The gearbox is bolted directly to the crankcase by arms which reach around the flywheel and clutch; the unit thus formed is hung from three points - a construction method that is finding much to recommend it in actual work. Between the motor and the gearcase is the clutch, inclosed in a housing formed in the extended hub of the flywheel. The flywheel is cast with fan-blade spokes, drawing the hot air backward from the motor space under the hood.

Sliding gears in the gearbox, operated by a lever of the progressive type, give three forward speeds and a reverse. The drive is direct on the high speed. All gears are nickel steel, hardened and tempered. There is an interlocking device which makes it impossible to shift the gears while the clutch is engaged. Just at the rear of the gearbox is the working brake, operated by a pedal.

Final drive from the gearbox to the rear axle is by propeller shaft and bevel gears; the shaft is fitted with two universal joints to take up vertical movement and a slip-joint to compensate for the alternate lengthening and shortening of the distance between the gearbox and the rear axle. All these joints are encased and packed in grease.

The differential is carried between two Timken roller bearings, as is also the driving pinion. These bearings are adjustable; by means of these adjustments the mesh of the driving pinion with its gear can be made perfect. The live shafts are squared at their inner ends and enter square holes in the large gears of the differential. The outer ends of the live shafts also run in Timken rollers. Cold-pressed sheet steel main frames, of the customary channel section, are employed, the metal being 5/32 inch think and the frame 4 inches wide at the center and tapered to the spring horns at the ends. The front springs are semi-elliptic, while in the freer a platform arrangement is used, the cross springs being placed in front and the side springs attached at their rear ends to a cross tube which extends across the extreme rear of the frame. The pull of the motor is transmitted to the body through the springs, which do not push through their forward ends, but pull through their rear ends on the cross tube. Thus radius rods are dispensed with. All springs are 2 inches wide.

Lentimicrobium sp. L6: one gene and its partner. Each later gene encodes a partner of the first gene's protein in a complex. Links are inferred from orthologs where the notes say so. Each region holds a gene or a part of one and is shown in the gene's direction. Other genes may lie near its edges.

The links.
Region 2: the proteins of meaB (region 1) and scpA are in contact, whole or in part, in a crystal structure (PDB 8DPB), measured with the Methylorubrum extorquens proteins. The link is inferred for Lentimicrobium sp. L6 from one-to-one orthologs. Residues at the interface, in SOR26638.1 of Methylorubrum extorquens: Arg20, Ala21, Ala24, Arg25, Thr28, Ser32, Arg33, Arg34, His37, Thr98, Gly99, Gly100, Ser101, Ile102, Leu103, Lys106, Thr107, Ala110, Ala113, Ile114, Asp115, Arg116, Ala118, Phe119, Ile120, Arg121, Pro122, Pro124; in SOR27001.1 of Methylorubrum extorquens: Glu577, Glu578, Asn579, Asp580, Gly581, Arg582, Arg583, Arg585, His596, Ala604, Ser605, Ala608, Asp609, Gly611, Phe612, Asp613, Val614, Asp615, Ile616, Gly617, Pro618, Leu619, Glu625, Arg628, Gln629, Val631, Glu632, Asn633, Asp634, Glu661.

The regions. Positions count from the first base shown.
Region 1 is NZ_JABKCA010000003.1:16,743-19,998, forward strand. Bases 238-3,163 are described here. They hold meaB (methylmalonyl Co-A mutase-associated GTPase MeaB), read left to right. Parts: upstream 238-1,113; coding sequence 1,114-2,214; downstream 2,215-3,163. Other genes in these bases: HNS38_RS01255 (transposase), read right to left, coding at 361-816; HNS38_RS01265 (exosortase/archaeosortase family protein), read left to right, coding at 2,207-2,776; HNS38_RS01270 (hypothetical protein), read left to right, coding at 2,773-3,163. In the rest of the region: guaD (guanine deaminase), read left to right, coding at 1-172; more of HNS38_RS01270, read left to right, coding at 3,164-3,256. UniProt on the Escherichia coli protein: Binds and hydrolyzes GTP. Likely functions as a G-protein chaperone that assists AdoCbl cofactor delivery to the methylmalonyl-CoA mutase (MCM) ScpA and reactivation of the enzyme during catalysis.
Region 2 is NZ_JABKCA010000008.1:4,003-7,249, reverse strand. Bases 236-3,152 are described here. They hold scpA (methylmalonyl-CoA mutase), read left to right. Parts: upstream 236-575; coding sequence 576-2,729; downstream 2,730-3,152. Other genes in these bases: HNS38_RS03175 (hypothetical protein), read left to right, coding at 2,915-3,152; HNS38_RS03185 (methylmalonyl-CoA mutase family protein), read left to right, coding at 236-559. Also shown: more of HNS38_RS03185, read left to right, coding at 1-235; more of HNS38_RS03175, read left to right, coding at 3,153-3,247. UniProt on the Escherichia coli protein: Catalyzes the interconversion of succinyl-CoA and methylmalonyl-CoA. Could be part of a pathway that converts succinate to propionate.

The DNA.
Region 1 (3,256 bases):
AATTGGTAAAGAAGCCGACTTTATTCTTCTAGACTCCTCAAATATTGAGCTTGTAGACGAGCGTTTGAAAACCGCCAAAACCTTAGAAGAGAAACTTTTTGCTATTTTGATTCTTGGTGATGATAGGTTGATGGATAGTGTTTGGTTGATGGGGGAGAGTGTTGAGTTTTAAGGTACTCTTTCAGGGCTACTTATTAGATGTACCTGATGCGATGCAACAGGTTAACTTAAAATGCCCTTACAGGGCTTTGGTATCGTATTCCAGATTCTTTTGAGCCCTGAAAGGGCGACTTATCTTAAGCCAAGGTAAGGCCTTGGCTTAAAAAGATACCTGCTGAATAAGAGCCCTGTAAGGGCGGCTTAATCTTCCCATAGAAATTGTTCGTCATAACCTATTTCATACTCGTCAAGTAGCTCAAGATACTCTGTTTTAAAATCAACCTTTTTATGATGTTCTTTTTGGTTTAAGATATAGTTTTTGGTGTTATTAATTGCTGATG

Solid forged steel of I-beam section forms the front axle, with which the springs are forged integral. The steering knuckles are of the reversed Elliott type-that is, the pivot is on the axle proper and the fork on the swiveling stub. The knuckles and stubs are drop forged and are fitted with hardened and ground steel bushings and a hardened and ground steel pivot bolt. Cross-rod and arms are placed behind the front axle and the connection with the steering gear is as direct as possible. The steering gear is of the rack and pinion type and is unusually well supported, being bolted to the bottom of the crankcase and inclosed in a casing which retains oil and excludes water and dirt. The pinion is made integral with the steering shaft; the rack is connected to the cross rod by a link, the joints being of the ball and socket type, adjustable.

On the rear hubs are brake drums of pressed steel. 12 inches in diameter and 2 inches wide; within these are expanding rings faced with a special camel's hair fabric which is fireproof and durable. These brakes will slide the rear wheels on dry roads; they are operated by the emergency brake lever at the right side.

The body is made in a single piece, and the space between the tonneau seat and the back of the front seat has been increased 6 inches over the 1906 model. The dashboard is of mahogany, straight, and is finished in its natural color. The wheelbase is 132 inches and the tread 56 inches. Wheels are 12 spokes, each 1 1/2 inches in diameter, and are 32 inches in diameter, with 4 inch tires. Both front and rear wheels run on Timken roller bearings. The car weighs 2,300 pounds.